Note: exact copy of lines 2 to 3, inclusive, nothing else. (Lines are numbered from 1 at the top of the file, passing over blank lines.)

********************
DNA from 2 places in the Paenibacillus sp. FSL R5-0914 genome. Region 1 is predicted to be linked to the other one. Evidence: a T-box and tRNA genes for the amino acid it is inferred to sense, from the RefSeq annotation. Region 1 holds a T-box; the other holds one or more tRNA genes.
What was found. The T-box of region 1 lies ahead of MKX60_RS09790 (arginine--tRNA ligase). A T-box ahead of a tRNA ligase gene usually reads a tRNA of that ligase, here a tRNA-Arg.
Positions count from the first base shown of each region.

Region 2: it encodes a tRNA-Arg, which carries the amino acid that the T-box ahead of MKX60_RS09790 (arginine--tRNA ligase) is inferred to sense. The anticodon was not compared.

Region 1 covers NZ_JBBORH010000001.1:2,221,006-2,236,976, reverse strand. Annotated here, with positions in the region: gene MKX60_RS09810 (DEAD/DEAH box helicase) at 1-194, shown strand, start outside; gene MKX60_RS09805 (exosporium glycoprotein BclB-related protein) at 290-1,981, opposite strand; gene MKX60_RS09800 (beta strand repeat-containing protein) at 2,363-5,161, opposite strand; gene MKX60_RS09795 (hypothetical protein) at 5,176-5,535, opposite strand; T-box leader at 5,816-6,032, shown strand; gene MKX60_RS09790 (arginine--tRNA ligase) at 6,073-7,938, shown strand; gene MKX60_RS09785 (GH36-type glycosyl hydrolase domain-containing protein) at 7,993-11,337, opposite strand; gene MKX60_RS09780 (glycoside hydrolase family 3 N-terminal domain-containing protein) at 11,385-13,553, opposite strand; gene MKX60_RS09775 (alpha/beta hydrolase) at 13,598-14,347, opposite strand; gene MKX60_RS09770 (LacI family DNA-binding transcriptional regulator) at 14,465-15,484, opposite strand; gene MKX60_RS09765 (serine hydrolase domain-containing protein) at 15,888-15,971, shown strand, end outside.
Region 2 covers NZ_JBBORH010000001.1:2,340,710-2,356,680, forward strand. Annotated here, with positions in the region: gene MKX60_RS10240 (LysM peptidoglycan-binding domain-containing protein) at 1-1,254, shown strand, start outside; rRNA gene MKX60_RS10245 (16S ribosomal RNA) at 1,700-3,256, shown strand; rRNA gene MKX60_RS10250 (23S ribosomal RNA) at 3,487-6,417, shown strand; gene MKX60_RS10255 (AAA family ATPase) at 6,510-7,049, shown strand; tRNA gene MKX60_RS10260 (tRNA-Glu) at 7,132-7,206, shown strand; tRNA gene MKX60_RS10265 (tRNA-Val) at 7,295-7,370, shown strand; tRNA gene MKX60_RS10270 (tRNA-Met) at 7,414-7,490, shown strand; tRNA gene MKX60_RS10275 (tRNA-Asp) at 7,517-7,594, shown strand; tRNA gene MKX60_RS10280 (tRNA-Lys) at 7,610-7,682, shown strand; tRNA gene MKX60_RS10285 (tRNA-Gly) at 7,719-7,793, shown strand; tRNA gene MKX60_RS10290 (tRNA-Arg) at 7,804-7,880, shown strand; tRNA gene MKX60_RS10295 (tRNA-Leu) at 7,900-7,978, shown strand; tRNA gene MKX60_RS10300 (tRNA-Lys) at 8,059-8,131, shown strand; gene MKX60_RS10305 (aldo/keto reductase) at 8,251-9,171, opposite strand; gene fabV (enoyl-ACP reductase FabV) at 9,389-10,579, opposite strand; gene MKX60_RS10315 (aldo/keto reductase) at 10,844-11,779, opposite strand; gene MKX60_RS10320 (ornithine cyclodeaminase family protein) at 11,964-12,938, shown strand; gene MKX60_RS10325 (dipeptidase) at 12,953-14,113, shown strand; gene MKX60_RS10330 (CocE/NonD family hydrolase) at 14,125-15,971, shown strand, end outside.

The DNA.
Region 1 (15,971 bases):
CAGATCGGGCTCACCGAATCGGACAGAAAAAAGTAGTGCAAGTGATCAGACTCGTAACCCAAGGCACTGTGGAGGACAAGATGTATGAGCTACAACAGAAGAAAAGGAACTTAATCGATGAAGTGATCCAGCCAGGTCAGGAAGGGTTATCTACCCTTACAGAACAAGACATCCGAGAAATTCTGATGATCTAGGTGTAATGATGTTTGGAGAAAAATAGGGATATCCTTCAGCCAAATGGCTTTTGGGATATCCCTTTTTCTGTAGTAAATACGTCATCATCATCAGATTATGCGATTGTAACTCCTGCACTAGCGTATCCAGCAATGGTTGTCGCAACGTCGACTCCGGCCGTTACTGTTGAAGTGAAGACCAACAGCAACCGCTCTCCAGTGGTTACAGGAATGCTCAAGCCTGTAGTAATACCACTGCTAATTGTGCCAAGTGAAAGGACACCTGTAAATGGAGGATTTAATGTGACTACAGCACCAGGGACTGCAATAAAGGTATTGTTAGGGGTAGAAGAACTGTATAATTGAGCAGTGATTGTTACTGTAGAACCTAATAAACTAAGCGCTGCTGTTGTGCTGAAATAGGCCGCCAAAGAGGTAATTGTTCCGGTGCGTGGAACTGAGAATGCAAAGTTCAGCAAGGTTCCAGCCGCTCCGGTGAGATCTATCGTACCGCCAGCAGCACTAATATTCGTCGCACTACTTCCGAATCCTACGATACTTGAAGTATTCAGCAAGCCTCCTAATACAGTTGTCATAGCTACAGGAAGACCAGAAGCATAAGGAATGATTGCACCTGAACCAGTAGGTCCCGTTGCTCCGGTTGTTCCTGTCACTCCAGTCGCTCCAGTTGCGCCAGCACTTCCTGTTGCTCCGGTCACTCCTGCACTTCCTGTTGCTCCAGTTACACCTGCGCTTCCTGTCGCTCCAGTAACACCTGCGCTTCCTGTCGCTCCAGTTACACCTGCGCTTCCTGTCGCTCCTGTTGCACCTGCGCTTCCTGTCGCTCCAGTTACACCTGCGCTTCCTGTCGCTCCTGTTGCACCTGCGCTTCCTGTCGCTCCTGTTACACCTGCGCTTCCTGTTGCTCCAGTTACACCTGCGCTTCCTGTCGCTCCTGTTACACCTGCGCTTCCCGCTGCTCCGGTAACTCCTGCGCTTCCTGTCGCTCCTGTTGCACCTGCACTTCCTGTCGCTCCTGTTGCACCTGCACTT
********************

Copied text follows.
What was found. The T-box of region 1 lies ahead of MKX60_RS09790 (arginine--tRNA ligase). A T-box ahead of a tRNA ligase gene usually reads a tRNA of that ligase, here a tRNA-Arg.
Positions count from the first base shown of each region.